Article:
Retire To This Colombian Beach Town For $2,500 A Month
As we finished up dinner at Zazué Plaza last night, I couldn’t help think about how different everything in Colombia is from our normal lives. The people are incredibly nice, the prices are amazingly low, and the pace of life moves at a speed that doesn’t overwhelm you.
We’ve been living in Santa Marta, Colombia for the last month and I’ve reached the conclusion this would be a great place to retire.
We were drawn to this part of Colombia by the beaches and views, but it is the people, food, and culture that has won us over.
We’ve stayed in two areas of the city, the downtown or heart of the city, and the southern beach resort area.
Grand Marina Suites
Our first condo was in the Grand Marina Suites in downtown Santa Marta. The Grand Marina Suites is part of the Marriott AC Hotel and you are treated as a hotel guest while staying there, even though you are in the apartments.
Our apartment was spacious, at 2BR and 1,162 sq. ft. plus a large balcony. These units can be rented monthly for around $1,700 USD, but if you decided to retire here we saw them available on a year lease for $1,100 USD per month. The monthly rate is not bad though, as it includes all utilities, internet, and trash just as if you were staying at a hotel.
A week into our stay they called from the front desk to come clean the apartment, change the sheets and refresh anything else we needed. The next day they called to offer us free massages at the hotel spa. There wasn’t any sales pitch or catch, they just weren’t busy. Things work differently in Colombia.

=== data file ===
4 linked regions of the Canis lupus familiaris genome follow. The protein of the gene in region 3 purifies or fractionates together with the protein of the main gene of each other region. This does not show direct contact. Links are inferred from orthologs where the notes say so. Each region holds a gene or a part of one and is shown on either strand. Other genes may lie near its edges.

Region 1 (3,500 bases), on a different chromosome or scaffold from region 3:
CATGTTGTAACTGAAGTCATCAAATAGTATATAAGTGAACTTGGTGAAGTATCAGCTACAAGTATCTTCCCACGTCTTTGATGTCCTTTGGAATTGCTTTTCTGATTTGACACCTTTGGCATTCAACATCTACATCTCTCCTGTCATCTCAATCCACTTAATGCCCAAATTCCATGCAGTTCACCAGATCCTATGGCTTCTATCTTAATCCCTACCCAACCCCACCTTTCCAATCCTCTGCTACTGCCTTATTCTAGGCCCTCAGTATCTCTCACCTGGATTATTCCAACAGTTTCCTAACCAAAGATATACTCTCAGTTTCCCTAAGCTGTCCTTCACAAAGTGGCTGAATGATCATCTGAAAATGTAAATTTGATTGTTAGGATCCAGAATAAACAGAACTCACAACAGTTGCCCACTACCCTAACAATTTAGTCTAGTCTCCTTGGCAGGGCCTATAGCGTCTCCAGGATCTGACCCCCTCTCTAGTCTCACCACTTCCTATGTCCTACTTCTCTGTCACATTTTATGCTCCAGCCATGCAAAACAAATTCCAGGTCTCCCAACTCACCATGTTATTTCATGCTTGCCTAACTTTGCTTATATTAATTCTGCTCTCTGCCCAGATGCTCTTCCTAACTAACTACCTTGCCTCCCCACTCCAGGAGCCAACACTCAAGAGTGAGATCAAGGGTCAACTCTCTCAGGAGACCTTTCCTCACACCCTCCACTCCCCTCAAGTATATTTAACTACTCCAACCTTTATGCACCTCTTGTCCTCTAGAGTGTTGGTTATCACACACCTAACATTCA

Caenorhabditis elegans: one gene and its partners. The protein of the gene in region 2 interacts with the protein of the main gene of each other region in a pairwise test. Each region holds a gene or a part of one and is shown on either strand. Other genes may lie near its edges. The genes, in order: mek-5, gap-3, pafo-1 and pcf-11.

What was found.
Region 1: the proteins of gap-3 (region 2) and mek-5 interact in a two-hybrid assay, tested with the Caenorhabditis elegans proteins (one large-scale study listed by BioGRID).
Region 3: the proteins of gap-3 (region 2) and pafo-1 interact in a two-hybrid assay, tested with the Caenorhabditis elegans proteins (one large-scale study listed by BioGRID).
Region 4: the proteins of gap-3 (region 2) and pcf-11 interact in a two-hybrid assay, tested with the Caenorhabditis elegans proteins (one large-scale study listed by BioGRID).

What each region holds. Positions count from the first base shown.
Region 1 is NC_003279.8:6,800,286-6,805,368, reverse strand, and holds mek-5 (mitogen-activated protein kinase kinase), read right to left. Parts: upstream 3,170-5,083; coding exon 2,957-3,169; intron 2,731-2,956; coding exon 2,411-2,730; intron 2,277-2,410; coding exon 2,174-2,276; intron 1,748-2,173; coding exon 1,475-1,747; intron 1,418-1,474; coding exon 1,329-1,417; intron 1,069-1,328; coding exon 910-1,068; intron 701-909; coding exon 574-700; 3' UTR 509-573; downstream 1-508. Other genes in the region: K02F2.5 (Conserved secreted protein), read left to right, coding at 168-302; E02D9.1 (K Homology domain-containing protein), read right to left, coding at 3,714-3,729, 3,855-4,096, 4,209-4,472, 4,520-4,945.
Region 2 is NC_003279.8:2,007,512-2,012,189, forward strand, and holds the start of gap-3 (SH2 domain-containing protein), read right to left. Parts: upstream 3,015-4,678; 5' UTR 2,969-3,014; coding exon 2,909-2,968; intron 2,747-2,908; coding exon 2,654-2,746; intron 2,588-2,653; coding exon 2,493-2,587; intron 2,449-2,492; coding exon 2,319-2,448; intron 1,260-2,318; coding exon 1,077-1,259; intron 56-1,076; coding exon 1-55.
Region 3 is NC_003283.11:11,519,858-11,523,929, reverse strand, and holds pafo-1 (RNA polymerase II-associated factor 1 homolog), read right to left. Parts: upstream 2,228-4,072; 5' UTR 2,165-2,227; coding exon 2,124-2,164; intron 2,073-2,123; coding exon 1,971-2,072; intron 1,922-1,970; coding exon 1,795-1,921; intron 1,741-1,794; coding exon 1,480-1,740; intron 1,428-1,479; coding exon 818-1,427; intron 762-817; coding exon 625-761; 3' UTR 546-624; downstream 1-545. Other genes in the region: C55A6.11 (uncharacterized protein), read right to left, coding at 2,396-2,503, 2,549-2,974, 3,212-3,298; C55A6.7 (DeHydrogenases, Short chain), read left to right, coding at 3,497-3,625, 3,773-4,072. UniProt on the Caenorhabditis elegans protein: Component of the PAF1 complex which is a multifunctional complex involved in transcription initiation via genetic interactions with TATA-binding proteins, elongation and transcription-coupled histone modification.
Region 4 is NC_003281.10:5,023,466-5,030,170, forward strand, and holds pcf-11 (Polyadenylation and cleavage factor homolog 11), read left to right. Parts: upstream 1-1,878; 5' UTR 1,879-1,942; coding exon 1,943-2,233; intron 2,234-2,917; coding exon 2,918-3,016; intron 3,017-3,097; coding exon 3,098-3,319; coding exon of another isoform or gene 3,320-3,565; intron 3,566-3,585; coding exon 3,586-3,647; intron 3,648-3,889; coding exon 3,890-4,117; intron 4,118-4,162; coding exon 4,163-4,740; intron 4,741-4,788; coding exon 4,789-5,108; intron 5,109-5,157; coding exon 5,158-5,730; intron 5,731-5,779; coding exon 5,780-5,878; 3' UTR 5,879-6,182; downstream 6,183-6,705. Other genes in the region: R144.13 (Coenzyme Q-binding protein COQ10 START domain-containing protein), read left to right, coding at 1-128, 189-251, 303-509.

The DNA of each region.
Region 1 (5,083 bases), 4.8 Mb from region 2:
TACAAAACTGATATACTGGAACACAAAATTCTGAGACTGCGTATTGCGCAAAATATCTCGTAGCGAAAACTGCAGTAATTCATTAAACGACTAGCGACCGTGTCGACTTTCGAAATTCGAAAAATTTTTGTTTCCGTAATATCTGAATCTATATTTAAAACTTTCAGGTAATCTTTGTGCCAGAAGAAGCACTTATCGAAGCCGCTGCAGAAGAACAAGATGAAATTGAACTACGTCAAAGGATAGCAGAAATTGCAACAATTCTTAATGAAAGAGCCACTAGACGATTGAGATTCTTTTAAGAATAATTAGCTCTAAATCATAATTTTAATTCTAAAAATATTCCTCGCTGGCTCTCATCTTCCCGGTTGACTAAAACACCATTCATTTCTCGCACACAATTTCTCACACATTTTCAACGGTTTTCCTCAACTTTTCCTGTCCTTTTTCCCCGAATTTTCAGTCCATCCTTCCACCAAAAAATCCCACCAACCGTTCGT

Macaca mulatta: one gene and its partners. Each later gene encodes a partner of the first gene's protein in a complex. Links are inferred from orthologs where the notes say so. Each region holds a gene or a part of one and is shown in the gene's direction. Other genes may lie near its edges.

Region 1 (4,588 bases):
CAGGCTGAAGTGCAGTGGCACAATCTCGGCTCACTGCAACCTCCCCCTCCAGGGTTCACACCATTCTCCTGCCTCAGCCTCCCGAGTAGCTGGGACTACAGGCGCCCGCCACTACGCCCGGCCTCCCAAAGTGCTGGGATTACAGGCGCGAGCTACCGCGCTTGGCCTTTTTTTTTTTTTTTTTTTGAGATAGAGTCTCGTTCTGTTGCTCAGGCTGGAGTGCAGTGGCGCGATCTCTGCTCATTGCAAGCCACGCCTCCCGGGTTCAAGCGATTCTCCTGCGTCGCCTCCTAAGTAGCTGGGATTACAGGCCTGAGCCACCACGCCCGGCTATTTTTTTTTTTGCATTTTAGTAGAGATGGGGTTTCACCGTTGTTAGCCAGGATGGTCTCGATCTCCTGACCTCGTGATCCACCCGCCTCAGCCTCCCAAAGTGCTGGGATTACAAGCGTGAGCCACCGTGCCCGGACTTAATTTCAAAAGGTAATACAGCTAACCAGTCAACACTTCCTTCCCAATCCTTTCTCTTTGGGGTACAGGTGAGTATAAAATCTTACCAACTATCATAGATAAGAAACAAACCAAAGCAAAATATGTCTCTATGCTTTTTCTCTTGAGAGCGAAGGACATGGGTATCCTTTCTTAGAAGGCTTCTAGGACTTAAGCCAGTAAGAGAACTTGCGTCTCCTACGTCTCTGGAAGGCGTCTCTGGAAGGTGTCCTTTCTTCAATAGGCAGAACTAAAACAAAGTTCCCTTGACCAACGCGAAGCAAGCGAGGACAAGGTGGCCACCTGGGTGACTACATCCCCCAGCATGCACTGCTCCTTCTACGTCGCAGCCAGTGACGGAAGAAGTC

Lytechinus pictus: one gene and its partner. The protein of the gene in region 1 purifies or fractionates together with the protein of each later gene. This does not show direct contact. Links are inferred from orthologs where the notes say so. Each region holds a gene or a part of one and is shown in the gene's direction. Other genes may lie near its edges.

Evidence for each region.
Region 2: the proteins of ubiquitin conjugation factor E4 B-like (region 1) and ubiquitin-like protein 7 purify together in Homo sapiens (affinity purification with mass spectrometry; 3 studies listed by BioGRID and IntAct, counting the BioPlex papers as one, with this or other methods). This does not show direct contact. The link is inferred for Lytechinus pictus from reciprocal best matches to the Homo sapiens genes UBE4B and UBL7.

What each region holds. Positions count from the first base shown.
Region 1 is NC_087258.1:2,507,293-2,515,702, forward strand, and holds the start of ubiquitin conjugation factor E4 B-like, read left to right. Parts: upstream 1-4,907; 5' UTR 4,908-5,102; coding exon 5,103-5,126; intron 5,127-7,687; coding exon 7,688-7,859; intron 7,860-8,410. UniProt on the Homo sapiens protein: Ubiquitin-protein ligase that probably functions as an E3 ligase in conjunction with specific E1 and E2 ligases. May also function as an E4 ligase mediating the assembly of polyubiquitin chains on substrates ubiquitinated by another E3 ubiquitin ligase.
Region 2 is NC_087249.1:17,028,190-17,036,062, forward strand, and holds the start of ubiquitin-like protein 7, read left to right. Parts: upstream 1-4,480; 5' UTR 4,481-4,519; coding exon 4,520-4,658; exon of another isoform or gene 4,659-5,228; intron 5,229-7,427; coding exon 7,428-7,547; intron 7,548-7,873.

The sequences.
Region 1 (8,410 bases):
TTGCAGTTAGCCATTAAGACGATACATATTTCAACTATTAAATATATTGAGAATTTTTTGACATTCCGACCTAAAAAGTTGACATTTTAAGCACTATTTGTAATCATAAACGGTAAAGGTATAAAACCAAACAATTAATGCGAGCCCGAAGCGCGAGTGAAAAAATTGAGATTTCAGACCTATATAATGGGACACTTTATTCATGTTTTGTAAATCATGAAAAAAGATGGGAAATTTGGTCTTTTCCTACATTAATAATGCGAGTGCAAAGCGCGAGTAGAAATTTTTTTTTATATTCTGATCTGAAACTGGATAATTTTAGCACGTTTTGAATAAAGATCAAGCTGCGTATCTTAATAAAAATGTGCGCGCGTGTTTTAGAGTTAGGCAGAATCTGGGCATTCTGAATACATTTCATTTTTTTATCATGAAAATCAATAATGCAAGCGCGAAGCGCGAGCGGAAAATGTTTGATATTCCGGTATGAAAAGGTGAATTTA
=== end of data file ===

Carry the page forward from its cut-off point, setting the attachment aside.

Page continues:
When staying in this part of town, we never even got in a cab. Everything you’ll need is within walking distance, including shops, restaurants and the beach.
Makaira Beach Resort
After a month at the Grand Marina Suites we moved further south to the Makaira Beach Resort.
To our surprise, our condo was even cheaper here, coming in at $1,300 USD per month inclusive of all utilities and services. We’ve been told year long rentals are available for $1,100 USD a month. Our unit at this resort is a 1BR, but really it is the perfect size, the 2BR unit almost seemed too big.
From this beach area you’ll need to take a cab to get into the restaurants in town. Luckily, the cab ride is only $2 USD each way. There are plenty of other great condos you could rent in Santa Marta, these just happened to be the two we choose. Another great one we have our eye on for next time is Two Towers.
In the resort area most condos can include daily or weekly maid service. It is up to you how much you want to utilize this service. Most Colombians here have someone come every day, where as foreigners seem to opt for once or twice a week.